The evening unfolded, however, as if the Diuguid article had scripted the event. At the end of the sumptuous meal, as coffee and dessert were being served, Lodge called over an accordionist who had been providing soft background music. With this accompaniment, he burst into song while still seated at the table and rolled off a number of tunes. We all then adjourned to the ballroom, where he continued the entertainment. Among his favorite Argentine guests was a couple whom he summoned to join him at the grand piano. While the husband played, the wife and Lodge sang duets from Porgy and Bess and other Broadway hits.

As the show dragged on, the Peronist officials signaled they wanted to talk to the visiting official and the deputy chief of mission privately, so they all slipped off to the library. The Peronists made it clear that the new government would be open to a constructive and productive relationship with the United States, unlike in the past. This was a significant shift in policy that would be welcomed in Washington.

Finally, after the songfest, the guests began bidding the Lodges good night and thanking them profusely for the evening. The embassy staff members were always the last to leave; it was customary to stay until dismissed by the ambassador. As we waited for this to happen, Lodge learned of the discussion that had taken place in the library while he was singing in the ballroom. He became furious at his deputy, ranting that he had been stabbed in the back before but never in his own home. Unmoved by the success of the discussions, Lodge continued to berate the poor man in front of all of us. That evening I learned an important lesson: a country is not well served by an ambassador who thinks entertaining is the most important of his duties.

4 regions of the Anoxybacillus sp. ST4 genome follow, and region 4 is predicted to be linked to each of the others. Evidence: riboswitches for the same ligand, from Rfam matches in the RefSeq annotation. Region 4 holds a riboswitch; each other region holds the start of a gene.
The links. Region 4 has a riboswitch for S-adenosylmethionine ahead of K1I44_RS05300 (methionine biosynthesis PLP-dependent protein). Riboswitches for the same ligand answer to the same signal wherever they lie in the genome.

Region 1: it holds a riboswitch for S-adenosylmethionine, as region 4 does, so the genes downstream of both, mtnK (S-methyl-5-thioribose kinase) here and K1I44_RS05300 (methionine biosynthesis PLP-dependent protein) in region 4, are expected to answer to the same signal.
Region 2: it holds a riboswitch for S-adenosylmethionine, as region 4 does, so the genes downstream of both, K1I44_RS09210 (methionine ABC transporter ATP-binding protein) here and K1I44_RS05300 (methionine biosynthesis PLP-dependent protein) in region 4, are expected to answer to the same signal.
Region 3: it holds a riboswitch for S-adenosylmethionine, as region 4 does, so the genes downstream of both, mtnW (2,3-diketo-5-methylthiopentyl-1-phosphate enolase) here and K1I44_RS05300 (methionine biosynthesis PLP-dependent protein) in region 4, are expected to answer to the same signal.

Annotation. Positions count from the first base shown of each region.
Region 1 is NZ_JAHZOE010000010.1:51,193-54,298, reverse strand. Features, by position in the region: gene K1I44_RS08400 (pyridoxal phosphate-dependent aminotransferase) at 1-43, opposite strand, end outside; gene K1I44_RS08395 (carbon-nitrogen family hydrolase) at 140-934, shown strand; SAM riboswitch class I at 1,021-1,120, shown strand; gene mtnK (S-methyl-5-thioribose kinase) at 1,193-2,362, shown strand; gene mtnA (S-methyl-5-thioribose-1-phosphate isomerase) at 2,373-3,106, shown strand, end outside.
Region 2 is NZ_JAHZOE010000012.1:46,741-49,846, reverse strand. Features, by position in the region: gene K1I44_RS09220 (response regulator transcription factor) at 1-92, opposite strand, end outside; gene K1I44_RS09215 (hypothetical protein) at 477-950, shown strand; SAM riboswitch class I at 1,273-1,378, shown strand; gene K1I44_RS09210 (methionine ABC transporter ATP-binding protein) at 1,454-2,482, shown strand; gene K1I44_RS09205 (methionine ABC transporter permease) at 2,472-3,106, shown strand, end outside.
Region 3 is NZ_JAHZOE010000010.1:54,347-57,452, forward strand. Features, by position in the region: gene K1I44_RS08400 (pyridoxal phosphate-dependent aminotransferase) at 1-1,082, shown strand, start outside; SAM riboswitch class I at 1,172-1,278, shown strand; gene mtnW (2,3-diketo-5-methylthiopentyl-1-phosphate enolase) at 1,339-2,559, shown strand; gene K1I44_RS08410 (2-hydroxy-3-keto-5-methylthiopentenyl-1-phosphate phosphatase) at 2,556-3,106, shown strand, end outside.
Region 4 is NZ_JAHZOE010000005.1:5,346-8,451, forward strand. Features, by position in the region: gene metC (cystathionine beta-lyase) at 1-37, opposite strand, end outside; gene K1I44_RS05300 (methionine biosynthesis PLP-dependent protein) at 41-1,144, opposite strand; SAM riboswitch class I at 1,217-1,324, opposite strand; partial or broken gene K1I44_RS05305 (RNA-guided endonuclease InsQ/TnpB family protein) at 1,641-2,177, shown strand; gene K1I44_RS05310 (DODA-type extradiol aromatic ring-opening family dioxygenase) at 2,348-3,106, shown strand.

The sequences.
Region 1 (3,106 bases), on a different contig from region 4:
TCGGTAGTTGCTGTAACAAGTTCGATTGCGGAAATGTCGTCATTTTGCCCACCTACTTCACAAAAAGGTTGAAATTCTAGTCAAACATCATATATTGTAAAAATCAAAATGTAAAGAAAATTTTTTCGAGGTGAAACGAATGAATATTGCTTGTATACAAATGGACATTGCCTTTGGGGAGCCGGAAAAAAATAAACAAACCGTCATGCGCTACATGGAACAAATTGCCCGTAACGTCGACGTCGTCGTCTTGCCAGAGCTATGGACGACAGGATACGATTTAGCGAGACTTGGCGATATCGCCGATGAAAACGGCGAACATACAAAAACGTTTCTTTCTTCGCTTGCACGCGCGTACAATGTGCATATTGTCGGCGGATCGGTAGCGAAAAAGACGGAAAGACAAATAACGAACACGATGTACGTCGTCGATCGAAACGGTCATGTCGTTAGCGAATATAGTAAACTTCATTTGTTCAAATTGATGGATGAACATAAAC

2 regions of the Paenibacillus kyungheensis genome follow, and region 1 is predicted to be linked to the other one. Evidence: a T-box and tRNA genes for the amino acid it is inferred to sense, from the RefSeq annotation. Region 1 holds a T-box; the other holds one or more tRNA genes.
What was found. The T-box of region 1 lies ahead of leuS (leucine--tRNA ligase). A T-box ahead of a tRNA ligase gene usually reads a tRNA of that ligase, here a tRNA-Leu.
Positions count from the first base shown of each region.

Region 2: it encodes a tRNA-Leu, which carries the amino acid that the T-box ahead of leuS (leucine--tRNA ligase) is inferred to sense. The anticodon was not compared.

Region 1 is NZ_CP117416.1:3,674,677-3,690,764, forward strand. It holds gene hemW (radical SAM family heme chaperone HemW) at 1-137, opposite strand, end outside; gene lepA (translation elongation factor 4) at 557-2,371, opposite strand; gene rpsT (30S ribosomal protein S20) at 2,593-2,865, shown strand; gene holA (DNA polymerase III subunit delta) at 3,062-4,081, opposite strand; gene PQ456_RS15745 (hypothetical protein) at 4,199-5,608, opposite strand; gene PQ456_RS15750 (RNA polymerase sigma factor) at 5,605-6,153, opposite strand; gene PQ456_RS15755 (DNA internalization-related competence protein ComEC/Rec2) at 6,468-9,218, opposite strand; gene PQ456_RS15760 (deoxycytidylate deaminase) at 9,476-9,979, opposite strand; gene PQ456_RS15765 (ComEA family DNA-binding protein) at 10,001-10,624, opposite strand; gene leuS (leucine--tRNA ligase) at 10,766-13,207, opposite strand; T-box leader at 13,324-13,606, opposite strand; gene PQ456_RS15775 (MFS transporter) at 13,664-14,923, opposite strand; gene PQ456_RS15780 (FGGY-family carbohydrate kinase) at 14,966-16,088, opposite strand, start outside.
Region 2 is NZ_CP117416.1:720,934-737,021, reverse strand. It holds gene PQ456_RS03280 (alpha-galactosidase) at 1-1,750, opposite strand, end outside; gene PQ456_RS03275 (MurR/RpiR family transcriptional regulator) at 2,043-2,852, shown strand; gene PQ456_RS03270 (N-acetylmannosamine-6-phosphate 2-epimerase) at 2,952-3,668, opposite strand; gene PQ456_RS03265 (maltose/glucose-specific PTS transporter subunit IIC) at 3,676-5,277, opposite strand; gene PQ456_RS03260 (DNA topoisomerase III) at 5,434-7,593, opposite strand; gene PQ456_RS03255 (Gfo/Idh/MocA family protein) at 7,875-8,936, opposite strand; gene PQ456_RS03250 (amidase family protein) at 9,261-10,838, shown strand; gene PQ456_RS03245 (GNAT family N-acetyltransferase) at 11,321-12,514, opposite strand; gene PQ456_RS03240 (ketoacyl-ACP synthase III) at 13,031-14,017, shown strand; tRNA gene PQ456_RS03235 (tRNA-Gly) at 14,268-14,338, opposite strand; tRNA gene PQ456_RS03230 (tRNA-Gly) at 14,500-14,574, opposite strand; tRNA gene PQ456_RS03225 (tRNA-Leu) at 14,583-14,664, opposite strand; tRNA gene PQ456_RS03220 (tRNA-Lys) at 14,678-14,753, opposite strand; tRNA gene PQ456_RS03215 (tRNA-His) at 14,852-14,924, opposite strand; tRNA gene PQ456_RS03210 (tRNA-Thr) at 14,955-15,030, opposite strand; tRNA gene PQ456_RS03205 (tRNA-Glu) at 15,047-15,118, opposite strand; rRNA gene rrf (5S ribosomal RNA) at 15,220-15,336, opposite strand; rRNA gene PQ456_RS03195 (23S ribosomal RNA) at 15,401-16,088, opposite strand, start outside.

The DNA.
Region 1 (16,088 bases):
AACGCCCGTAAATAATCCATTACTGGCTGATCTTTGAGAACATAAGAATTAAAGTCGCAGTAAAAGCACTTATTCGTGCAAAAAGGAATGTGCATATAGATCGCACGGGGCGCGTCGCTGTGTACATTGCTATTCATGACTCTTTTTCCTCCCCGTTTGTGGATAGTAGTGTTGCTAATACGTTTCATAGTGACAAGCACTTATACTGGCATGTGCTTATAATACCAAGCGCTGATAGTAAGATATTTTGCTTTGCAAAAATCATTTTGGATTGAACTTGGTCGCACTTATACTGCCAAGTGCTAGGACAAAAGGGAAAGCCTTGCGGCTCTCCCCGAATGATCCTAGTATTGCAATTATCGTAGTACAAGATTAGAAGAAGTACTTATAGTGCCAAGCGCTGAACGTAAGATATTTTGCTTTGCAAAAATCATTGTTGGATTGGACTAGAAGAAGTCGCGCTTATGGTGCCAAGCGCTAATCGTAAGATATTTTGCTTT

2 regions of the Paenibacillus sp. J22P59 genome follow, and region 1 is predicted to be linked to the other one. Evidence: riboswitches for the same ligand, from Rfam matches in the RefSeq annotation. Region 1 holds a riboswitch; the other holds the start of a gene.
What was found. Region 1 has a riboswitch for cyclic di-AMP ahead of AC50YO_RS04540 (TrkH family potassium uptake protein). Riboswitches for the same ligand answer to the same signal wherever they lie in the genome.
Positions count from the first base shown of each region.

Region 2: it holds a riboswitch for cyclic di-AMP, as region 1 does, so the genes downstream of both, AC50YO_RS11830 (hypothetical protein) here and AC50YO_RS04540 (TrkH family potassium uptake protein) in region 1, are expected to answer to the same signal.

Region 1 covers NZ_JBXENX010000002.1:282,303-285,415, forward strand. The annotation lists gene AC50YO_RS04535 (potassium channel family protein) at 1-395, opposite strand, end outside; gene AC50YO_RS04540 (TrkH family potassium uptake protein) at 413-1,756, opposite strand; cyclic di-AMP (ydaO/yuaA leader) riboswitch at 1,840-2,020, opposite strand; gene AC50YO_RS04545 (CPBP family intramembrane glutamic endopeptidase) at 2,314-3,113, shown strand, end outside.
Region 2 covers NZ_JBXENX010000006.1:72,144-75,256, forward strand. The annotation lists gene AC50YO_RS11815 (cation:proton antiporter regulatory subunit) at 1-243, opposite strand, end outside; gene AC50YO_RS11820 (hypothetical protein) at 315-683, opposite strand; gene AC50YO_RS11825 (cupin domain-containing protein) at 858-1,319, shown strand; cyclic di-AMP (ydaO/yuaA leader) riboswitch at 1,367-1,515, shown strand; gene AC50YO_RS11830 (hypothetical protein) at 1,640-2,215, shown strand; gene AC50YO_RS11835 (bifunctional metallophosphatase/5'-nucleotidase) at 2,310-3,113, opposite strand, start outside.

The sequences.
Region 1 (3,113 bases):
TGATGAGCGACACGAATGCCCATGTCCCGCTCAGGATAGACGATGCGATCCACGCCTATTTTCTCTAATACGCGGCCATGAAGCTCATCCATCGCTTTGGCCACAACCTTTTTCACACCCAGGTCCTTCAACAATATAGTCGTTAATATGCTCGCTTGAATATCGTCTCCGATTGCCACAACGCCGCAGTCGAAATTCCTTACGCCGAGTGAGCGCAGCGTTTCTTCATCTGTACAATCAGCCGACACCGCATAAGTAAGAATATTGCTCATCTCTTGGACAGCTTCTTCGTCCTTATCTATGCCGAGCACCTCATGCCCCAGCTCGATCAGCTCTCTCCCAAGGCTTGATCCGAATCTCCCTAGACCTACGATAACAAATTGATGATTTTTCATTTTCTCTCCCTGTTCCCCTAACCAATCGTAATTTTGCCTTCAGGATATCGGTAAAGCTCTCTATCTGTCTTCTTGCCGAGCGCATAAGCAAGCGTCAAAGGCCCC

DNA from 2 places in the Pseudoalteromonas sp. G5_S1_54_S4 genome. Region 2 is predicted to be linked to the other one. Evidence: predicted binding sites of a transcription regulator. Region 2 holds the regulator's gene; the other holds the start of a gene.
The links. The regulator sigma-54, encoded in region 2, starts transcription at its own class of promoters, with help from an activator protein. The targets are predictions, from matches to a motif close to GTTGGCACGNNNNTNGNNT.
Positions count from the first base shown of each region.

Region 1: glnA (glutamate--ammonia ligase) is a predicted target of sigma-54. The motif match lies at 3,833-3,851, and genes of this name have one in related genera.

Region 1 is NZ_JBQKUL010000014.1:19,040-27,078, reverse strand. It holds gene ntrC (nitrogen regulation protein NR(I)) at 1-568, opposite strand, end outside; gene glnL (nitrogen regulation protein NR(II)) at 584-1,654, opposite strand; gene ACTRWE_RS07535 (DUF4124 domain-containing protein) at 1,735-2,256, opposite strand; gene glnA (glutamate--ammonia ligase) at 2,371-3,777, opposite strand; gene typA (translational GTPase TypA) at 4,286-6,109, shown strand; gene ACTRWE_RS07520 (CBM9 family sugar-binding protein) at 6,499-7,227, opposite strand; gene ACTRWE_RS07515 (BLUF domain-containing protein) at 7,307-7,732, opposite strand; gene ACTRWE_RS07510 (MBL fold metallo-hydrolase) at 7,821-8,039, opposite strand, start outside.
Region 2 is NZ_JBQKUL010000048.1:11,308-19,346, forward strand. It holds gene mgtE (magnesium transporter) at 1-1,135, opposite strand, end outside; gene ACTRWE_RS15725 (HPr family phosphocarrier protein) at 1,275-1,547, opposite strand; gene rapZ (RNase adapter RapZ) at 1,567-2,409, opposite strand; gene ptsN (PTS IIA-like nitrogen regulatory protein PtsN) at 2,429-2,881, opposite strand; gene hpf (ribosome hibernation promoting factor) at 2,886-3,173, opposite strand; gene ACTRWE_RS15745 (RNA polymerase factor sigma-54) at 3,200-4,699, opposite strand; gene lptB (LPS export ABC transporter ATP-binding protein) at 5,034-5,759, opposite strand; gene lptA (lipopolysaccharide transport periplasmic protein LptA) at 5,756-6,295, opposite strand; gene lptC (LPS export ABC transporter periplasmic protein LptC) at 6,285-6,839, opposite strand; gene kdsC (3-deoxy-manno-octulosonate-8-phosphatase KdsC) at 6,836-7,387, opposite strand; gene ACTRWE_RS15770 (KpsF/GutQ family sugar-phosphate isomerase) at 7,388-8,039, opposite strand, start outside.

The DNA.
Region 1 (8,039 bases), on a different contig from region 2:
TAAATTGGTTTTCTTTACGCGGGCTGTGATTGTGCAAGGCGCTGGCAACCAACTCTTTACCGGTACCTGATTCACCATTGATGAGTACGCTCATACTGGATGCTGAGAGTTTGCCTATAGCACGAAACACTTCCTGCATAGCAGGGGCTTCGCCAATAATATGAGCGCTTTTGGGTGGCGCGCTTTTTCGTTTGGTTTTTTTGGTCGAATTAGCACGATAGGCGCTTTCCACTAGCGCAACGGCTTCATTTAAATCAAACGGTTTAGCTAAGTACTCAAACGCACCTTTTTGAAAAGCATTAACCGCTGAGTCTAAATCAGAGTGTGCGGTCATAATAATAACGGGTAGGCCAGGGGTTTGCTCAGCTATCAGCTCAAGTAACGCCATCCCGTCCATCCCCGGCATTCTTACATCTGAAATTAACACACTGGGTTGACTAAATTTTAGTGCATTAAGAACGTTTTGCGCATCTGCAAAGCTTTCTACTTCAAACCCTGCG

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Also read Selling Ambassadorships Is as American as Apple Pie (HuffPo)U.S. Embassies Have Always Been for Sale (Daily Beast) and Peter Van Buren’s review, American Ambassadors, The Past, Present, and Future of America’s Diplomats (HuffPo).

Howard v. Kerry: Court Denies Motion to Dismiss One Retaliation Claim

Posted: 10:52 am EDT

 

Excerpt from Civil Action No. 14-727 (JDB) by Judge John D. Bates of the United States District Court of the District of Columbia:

Kerry Howard, a former Community Liaison Officer at the American consulate in Naples, did not enjoy her working environment. That is an understatement, to be fair: she refers to it as a “cesspool.” Pl.’s Opp’n [ECF No. 21] at 3. In this suit, Howard asserts that she suffered from a hostile work environment that was discriminatory to women, and from discrete instances of retaliation for her attempts to aid fellow employees. But these claims do not match precisely with those she raised during the administrative process. As a result, some must be dismissed, based on the defendant’s motion to do so.
[…]
Here, Howard filed administrative charges alleging only two discrete retaliatory acts: her poor evaluation on April 19, 2012, and being placed on a performance improvement plan that same day. See Notice of Dismissed Allegations [ECF No. 13-2] at 5. Both were dismissed administratively for failure to contact an EEO counselor within forty-five days, as required by the first step of the exhaustion process. See id. Since then, however, it has become clear to both parties that Howard did timely request an EEO counselor on May 7, 2012—regarding her performance improvement plan. See Pl.’s Supp. at 2; Def.’s Resp. at 3. This claim was therefore appropriately exhausted. The Court will accordingly deny defendant’s motion to dismiss as to the retaliation claim regarding that performance improvement plan.1